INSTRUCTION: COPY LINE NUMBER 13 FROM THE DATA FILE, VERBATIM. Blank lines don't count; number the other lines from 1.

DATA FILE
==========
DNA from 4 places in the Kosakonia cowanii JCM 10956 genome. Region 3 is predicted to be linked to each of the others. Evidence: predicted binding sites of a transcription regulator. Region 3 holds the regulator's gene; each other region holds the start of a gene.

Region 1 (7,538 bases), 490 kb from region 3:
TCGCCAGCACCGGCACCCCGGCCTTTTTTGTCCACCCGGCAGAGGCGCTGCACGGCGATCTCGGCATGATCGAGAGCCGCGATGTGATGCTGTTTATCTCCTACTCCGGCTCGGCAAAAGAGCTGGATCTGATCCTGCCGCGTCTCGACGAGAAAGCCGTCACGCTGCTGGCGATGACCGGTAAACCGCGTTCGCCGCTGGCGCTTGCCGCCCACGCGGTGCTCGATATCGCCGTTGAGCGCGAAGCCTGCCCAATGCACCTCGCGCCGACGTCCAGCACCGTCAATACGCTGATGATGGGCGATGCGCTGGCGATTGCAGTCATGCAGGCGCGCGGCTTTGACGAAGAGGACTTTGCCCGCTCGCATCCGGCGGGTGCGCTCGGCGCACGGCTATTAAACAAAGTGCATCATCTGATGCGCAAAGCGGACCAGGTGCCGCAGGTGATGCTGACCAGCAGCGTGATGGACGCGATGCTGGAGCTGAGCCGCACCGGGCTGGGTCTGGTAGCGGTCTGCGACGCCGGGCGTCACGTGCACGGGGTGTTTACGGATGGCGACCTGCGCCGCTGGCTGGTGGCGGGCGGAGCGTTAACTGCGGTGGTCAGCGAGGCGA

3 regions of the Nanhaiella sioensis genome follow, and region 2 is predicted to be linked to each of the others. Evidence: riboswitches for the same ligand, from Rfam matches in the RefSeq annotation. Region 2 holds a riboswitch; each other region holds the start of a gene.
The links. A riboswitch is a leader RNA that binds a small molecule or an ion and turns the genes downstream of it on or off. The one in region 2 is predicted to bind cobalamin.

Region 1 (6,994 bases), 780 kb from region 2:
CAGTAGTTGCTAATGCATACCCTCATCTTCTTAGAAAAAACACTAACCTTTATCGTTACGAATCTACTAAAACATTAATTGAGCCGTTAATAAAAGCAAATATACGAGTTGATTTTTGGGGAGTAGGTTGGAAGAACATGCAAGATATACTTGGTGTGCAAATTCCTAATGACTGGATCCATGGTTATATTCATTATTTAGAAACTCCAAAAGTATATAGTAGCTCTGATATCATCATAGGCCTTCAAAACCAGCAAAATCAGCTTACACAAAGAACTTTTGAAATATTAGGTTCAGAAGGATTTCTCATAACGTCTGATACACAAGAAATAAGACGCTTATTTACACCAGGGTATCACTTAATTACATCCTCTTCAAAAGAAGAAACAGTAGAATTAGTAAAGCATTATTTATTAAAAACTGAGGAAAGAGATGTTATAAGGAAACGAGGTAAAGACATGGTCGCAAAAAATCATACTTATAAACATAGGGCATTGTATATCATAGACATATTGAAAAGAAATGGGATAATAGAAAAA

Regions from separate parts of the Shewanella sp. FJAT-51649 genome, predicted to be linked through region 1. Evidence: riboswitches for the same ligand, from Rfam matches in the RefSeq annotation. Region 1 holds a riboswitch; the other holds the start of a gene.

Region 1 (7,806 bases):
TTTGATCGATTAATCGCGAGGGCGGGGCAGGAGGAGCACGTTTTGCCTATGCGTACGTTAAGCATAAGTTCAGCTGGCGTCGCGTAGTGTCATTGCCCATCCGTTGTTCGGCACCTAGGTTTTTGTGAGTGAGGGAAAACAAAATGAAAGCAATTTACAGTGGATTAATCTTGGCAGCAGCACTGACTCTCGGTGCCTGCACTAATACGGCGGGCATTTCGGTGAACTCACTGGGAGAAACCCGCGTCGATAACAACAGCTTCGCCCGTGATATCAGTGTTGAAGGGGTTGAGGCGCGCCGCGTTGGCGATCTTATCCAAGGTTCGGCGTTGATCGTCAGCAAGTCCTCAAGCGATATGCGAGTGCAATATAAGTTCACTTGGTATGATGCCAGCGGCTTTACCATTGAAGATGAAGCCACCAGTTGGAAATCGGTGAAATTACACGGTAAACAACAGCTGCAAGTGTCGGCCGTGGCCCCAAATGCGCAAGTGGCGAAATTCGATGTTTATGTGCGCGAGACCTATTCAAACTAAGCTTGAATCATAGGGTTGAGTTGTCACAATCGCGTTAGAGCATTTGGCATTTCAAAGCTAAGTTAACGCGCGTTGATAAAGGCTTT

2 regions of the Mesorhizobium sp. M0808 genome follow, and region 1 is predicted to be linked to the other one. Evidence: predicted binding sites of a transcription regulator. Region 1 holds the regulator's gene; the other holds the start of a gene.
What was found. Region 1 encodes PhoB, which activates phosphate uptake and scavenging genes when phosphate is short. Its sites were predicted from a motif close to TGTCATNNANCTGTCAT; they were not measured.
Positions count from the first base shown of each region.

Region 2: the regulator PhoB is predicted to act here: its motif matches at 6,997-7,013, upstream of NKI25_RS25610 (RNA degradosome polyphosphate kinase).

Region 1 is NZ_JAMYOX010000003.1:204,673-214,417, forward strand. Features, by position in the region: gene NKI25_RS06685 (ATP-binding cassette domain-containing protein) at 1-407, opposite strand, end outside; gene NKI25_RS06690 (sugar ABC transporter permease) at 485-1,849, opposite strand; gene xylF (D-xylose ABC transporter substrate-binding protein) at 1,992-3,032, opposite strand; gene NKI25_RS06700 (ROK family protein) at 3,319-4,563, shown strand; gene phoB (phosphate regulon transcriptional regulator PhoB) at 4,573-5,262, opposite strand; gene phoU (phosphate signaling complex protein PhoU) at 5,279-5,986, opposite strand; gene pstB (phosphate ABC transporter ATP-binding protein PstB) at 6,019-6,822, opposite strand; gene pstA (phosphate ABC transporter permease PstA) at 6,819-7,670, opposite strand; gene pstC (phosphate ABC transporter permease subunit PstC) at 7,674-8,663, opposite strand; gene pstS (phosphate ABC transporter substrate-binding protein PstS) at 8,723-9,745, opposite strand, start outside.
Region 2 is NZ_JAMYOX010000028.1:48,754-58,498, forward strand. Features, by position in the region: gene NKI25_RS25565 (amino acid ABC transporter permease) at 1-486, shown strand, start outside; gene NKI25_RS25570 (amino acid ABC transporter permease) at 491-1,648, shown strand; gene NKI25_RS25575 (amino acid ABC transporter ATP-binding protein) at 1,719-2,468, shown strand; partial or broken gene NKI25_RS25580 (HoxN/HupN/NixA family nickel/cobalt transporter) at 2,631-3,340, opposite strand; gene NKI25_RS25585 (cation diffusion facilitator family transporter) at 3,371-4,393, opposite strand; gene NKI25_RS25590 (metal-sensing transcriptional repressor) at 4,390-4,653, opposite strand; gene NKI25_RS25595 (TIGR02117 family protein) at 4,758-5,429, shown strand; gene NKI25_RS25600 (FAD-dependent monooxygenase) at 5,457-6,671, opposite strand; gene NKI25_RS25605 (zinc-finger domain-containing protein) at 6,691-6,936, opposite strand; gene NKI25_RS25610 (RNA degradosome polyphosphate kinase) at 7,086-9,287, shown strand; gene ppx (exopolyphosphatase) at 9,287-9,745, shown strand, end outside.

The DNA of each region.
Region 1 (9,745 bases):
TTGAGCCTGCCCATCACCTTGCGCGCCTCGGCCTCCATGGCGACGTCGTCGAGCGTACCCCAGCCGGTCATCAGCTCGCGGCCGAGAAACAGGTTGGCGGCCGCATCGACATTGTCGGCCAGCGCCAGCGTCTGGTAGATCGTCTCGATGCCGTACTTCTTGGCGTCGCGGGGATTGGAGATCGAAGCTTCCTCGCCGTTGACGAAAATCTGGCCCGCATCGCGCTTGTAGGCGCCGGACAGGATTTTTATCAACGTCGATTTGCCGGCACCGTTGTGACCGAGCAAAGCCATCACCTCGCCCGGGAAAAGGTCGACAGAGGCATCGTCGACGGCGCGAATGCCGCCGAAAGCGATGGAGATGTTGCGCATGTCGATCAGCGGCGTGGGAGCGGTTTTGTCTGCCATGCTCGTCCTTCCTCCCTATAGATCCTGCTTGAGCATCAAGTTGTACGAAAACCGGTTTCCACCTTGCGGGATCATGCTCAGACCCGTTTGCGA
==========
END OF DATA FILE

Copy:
Positions count from the first base shown of each region.